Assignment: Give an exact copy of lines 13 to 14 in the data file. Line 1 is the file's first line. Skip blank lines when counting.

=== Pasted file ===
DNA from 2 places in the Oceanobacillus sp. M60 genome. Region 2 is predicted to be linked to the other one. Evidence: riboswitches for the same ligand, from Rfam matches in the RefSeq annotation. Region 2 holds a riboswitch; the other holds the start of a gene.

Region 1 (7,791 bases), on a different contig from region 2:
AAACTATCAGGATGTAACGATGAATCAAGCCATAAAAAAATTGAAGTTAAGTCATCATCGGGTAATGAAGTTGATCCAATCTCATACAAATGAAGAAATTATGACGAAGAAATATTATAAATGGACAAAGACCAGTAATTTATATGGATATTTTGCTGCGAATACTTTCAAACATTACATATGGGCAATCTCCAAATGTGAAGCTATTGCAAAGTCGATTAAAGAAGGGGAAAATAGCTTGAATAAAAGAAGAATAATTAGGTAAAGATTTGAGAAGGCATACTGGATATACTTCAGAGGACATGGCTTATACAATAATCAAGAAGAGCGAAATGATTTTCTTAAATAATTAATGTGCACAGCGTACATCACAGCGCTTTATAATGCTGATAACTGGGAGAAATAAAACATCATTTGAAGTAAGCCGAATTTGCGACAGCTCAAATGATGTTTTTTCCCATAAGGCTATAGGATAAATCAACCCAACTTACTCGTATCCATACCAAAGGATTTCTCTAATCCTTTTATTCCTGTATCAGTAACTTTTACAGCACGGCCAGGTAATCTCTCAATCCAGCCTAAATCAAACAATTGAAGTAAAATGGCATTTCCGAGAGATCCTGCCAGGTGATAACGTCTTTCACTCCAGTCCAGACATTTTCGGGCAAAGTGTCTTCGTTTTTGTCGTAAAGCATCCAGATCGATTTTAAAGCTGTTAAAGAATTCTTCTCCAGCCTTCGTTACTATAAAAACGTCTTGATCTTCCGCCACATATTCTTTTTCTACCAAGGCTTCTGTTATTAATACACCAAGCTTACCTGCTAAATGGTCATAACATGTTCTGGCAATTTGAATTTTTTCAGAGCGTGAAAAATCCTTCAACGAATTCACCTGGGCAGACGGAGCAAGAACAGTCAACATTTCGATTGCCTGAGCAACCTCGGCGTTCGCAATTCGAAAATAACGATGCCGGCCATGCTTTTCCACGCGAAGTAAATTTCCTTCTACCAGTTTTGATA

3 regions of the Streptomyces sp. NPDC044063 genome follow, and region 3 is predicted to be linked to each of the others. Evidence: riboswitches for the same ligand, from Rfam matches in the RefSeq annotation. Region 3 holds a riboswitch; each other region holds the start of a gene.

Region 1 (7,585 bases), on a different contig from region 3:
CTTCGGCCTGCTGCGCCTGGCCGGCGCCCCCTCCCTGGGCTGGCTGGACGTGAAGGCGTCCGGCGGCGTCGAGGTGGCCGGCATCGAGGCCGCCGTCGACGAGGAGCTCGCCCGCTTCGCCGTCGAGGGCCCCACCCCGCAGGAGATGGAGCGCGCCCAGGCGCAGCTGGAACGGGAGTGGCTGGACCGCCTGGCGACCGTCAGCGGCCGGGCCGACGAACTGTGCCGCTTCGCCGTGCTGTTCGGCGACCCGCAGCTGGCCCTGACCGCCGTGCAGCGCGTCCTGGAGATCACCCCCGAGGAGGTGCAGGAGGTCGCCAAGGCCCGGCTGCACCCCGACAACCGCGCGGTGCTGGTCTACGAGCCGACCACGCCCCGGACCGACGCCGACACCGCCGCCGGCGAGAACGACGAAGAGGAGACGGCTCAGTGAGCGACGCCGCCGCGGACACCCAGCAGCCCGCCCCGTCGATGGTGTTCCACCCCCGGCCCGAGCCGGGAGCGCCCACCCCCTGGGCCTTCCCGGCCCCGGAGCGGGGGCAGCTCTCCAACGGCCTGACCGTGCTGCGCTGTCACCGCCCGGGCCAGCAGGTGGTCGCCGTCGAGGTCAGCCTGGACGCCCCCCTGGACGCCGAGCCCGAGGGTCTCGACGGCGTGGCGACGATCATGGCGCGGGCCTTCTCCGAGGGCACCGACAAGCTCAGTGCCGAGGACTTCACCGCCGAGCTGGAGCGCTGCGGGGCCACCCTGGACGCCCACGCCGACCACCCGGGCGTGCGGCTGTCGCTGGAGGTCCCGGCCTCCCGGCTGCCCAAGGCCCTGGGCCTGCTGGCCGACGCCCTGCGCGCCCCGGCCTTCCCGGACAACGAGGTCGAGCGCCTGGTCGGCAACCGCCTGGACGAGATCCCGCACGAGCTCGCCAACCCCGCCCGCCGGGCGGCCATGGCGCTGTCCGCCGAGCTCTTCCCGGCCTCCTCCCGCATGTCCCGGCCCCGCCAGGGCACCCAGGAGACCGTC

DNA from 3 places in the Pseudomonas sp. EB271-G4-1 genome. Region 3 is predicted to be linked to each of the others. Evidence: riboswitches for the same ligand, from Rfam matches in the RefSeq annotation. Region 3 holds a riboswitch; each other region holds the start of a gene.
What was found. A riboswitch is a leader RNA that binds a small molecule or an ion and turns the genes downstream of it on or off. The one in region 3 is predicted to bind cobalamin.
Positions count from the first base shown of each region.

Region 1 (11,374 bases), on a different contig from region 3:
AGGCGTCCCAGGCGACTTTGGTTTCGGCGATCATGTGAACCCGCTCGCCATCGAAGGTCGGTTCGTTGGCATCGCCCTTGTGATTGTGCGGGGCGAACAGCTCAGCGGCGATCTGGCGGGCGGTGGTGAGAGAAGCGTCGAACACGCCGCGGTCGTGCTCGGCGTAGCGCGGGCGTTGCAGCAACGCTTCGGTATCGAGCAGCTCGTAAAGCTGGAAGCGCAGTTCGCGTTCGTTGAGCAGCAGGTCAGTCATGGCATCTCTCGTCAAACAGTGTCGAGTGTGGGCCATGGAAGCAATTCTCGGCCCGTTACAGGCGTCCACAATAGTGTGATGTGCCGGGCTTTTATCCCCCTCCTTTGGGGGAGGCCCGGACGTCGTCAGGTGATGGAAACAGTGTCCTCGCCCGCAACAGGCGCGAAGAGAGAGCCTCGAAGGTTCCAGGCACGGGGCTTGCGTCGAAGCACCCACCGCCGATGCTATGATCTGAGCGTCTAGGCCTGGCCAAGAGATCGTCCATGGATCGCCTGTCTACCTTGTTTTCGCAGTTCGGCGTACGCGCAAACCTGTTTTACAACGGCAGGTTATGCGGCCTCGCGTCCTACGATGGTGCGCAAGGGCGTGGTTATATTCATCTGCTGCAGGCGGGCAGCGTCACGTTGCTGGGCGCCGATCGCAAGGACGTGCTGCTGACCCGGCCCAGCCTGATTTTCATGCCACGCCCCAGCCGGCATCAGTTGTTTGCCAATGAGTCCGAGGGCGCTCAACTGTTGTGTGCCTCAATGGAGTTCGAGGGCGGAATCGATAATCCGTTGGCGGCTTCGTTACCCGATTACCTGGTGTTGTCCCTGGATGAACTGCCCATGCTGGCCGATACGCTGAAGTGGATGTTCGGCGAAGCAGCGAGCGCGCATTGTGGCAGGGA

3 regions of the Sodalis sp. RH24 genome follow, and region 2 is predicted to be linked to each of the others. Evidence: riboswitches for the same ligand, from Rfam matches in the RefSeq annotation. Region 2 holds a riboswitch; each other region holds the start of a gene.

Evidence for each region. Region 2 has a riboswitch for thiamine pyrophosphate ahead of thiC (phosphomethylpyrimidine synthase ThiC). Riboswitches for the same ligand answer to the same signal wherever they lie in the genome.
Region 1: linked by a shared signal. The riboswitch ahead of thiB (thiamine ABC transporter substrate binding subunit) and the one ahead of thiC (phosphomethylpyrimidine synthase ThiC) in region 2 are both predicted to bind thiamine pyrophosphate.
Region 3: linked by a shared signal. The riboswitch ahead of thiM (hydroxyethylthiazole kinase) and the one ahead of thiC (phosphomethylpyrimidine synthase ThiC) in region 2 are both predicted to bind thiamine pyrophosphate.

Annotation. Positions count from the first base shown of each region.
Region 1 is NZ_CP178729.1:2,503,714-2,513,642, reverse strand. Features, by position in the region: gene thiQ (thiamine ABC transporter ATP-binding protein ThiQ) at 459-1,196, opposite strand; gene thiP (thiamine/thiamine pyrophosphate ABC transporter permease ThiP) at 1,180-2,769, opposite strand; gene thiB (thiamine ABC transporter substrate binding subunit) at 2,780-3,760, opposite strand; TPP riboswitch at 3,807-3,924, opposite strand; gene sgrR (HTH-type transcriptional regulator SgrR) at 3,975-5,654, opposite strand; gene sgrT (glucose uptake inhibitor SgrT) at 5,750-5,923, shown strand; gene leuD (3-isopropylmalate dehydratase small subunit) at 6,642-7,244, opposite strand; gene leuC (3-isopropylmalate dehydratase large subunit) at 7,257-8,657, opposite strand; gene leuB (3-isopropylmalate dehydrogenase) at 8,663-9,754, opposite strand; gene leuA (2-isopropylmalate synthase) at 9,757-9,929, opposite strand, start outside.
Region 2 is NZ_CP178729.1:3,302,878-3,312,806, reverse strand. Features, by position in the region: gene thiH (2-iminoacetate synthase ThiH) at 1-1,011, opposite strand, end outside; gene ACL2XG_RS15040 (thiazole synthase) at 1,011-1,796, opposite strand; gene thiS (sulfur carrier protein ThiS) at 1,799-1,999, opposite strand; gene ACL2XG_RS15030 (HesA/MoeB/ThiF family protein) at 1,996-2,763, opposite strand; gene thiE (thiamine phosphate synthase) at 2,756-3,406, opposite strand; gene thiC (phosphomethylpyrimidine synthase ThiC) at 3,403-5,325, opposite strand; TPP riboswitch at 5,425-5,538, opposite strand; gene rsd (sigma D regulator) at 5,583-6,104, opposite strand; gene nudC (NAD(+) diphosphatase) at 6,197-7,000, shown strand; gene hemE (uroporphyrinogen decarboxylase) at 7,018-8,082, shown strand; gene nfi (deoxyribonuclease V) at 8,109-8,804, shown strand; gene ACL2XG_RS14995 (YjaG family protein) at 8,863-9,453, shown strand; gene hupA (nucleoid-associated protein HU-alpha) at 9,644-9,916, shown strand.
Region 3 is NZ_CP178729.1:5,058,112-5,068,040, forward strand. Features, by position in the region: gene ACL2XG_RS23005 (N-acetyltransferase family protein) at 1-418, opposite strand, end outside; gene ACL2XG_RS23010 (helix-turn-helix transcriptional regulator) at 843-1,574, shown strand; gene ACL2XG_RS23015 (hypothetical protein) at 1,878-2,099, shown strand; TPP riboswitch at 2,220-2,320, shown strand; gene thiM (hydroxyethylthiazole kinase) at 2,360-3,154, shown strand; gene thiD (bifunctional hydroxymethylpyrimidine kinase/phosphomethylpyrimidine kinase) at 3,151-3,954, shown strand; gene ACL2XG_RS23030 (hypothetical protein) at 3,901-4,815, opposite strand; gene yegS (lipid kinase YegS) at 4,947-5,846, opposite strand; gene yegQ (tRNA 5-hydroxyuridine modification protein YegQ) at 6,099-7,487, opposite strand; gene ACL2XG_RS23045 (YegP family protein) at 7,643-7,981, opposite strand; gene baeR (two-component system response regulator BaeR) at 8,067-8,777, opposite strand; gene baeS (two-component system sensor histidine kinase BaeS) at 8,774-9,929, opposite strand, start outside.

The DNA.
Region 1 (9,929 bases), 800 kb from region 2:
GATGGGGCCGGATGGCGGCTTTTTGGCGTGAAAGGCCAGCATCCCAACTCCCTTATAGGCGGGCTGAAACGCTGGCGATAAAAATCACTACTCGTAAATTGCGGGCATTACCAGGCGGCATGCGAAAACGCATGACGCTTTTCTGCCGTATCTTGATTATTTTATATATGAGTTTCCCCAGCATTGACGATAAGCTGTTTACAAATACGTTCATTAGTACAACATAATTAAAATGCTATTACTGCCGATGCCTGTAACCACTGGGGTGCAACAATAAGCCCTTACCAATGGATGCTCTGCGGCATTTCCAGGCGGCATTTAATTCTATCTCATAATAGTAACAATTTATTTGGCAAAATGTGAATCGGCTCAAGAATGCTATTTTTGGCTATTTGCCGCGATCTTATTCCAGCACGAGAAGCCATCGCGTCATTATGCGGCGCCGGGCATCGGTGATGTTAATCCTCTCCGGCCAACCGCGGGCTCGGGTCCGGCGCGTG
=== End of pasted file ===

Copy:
Evidence for each region. Region 2 has a riboswitch for thiamine pyrophosphate ahead of thiC (phosphomethylpyrimidine synthase ThiC). Riboswitches for the same ligand answer to the same signal wherever they lie in the genome.
Region 1: linked by a shared signal. The riboswitch ahead of thiB (thiamine ABC transporter substrate binding subunit) and the one ahead of thiC (phosphomethylpyrimidine synthase ThiC) in region 2 are both predicted to bind thiamine pyrophosphate.